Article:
The Multicultural Classroom: How to Celebrate Differences and Foster Respect

Diversity is one of the greatest strengths in schools today. Having students from different backgrounds promotes meaningful social and cultural exchanges for students, which can enrich them both now and in years to come.

To ensure that students understand one another’s differences as gifts, however, it’s important to incorporate tolerance into your daily activities. Here’s how to create a more open-minded classroom environment with students from different backgrounds.

How to Foster Multicultural Understanding

While you can incorporate tolerance into lesson plans, modeling tolerant behavior is key to fostering intercultural communication. Students of different backgrounds have different relationships with their cultures, families and communities. Teachers are responsible for understanding the nuances of these differences and creating a learning environment that supports all students, explains Jill F. Keith at Tribal College Journal of American Indian Higher Education.

“Teachers affect student learning—and their effect may be positive by creating a collaborative, multicultural learning environment; or negative by utilizing few teaching methods and failing to incorporate the necessary tools that address various learning styles and students.”

Keith is speaking specifically about the experiences of American Indian students, but her ideas can apply to students of any and all multicultural backgrounds.

Fostering multicultural understanding means that teachers have some behind-the-scenes work to do, too. Teachers may have innate biases that are culturally and socially reinforced, and these patterns can be hard to break, TeachAway’s Kathy Deady says. Recognizing how you interact with people from different backgrounds can ensure that you have what it takes to build meaningful relationships with student families.

In turn, this will open up a line of communication between you and your students’ families so that you can be an advocate when needed.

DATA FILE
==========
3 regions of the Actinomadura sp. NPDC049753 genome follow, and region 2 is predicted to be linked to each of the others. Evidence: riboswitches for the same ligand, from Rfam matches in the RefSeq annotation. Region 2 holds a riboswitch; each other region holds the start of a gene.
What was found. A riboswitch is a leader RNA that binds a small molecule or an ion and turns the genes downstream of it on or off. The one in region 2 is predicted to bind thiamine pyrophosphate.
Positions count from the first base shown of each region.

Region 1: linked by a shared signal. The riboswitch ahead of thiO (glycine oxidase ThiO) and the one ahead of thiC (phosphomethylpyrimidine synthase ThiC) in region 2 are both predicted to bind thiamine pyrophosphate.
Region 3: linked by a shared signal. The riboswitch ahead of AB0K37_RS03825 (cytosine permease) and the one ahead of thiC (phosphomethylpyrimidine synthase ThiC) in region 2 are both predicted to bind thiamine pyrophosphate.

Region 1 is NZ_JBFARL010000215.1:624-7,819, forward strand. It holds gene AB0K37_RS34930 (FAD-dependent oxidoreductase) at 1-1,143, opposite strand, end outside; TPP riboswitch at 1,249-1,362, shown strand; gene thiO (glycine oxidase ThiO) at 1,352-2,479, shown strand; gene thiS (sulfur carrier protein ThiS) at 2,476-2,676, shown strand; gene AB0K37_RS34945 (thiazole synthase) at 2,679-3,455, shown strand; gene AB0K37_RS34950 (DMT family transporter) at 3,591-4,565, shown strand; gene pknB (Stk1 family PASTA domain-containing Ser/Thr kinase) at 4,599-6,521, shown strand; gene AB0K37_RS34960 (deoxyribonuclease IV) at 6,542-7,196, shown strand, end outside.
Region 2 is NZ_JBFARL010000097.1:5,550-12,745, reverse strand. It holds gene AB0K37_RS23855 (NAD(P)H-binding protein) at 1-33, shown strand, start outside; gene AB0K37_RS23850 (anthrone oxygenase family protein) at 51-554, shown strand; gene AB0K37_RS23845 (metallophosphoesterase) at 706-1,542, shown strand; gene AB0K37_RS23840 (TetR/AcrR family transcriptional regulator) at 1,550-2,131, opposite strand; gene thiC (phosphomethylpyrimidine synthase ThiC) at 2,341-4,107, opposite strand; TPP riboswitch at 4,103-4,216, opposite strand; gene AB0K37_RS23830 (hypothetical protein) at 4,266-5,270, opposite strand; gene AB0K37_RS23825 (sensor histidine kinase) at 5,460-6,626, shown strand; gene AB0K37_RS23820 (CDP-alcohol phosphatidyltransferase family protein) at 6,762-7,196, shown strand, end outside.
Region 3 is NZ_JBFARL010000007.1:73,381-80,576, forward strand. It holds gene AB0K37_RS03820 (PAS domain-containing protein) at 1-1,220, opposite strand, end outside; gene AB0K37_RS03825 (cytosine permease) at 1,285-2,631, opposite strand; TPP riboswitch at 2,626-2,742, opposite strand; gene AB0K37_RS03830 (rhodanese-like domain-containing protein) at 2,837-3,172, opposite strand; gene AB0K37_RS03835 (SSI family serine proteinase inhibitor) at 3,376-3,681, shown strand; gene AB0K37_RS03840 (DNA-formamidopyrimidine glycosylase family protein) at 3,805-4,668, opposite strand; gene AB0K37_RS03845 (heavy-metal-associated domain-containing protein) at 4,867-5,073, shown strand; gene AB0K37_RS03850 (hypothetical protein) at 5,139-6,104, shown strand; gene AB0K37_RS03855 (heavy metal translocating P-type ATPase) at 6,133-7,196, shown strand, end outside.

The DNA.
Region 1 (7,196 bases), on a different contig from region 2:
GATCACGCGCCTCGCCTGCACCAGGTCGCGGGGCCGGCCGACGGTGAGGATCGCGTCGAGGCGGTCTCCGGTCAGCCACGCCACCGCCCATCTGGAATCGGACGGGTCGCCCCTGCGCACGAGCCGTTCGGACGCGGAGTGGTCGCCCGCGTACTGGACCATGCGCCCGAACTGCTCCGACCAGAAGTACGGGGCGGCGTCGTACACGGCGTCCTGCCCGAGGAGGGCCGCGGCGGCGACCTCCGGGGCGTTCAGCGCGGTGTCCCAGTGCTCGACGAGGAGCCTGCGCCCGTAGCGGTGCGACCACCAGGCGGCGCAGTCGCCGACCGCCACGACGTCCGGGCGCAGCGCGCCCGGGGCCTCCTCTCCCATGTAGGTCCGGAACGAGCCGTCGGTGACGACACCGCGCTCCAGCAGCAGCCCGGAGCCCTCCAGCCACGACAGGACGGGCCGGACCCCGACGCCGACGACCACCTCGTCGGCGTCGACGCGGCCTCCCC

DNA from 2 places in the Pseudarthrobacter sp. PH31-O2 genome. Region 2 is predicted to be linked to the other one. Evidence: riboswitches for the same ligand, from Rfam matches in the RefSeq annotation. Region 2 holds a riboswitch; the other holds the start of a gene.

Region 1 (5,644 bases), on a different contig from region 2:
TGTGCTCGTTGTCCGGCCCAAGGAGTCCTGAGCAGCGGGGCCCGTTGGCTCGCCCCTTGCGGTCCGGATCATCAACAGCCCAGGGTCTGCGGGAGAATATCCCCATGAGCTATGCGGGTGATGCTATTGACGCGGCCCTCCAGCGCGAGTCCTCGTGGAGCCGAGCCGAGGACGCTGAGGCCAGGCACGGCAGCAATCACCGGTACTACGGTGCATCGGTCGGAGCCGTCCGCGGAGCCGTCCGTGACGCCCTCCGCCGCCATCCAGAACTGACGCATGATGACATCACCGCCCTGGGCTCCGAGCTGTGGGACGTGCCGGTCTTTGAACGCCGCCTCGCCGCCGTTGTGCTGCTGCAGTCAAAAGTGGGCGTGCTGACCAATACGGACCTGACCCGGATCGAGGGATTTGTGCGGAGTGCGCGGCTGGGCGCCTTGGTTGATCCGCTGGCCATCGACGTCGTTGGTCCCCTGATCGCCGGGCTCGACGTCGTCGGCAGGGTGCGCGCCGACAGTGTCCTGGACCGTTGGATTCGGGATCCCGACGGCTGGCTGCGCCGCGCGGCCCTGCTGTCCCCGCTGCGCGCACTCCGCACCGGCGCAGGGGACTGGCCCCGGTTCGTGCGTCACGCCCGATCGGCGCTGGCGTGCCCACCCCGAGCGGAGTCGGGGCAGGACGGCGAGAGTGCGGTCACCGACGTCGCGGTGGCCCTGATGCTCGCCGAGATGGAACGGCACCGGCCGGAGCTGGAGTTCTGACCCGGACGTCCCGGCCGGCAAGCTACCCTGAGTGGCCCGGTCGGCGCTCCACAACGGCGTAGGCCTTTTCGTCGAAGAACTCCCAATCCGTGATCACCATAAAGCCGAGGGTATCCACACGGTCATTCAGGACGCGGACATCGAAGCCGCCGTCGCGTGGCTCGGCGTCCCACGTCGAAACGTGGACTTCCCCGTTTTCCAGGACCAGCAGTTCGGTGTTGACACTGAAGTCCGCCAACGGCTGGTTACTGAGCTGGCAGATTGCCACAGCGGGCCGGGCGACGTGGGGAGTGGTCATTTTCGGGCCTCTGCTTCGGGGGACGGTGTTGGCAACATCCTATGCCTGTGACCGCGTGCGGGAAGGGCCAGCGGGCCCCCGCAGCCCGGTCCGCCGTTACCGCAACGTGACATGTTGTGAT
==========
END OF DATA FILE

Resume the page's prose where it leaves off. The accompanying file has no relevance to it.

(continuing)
Multicultural understanding isn’t just important for building strong relationships with families, though. It’s also about helping students succeed, educator and author Dr. Farooq Wasil explains. “Teachers’ unconditional positive regard for all students through support and trust is exponentially linked to high student engagement as students feel a sense of belonging and value in the classroom,” he writes.

When students feel that they’re important, they feel like they belong where they are. A sense of belonging makes students comfortable, allowing them to learn in a safe and supportive environment they need to thrive.

multiculture classroom

Sharing Stories to Reduce Fear and Build Trust

Helping students understand the beauty of their differences can reduce hateful rhetoric and increase acceptance. Understanding and knowledge is at the heart of this shift. That’s why it’s so important to let students share their stories and teach others about their life experiences and cultures, says education writer Brianna Flavin.

“Nothing is quite as powerful as hearing other people’s stories. Many biases begin in assumption. So no matter how much experience you’ve had, letting people tell their stories and listening to them can show your students that everyone deserves respect,” she writes.

This can make students of different backgrounds more self-aware of their own unique traits, helping them see their differences as benefits.

A simple way to help students become more familiar with one another’s differences is to host a sharing and introducing session early on in the year. Students should talk about where they’re from, what things they like, and what their parents and families do. These introductions can be repeated when new students join the classroom. During the sessions teachers and students can ask questions about things that are unfamiliar, says Andrea Pesce at Busy Teacher. Someone’s differences might be seen as scary, but bringing these into the light can help reduce that fear and carve out more room for acceptance.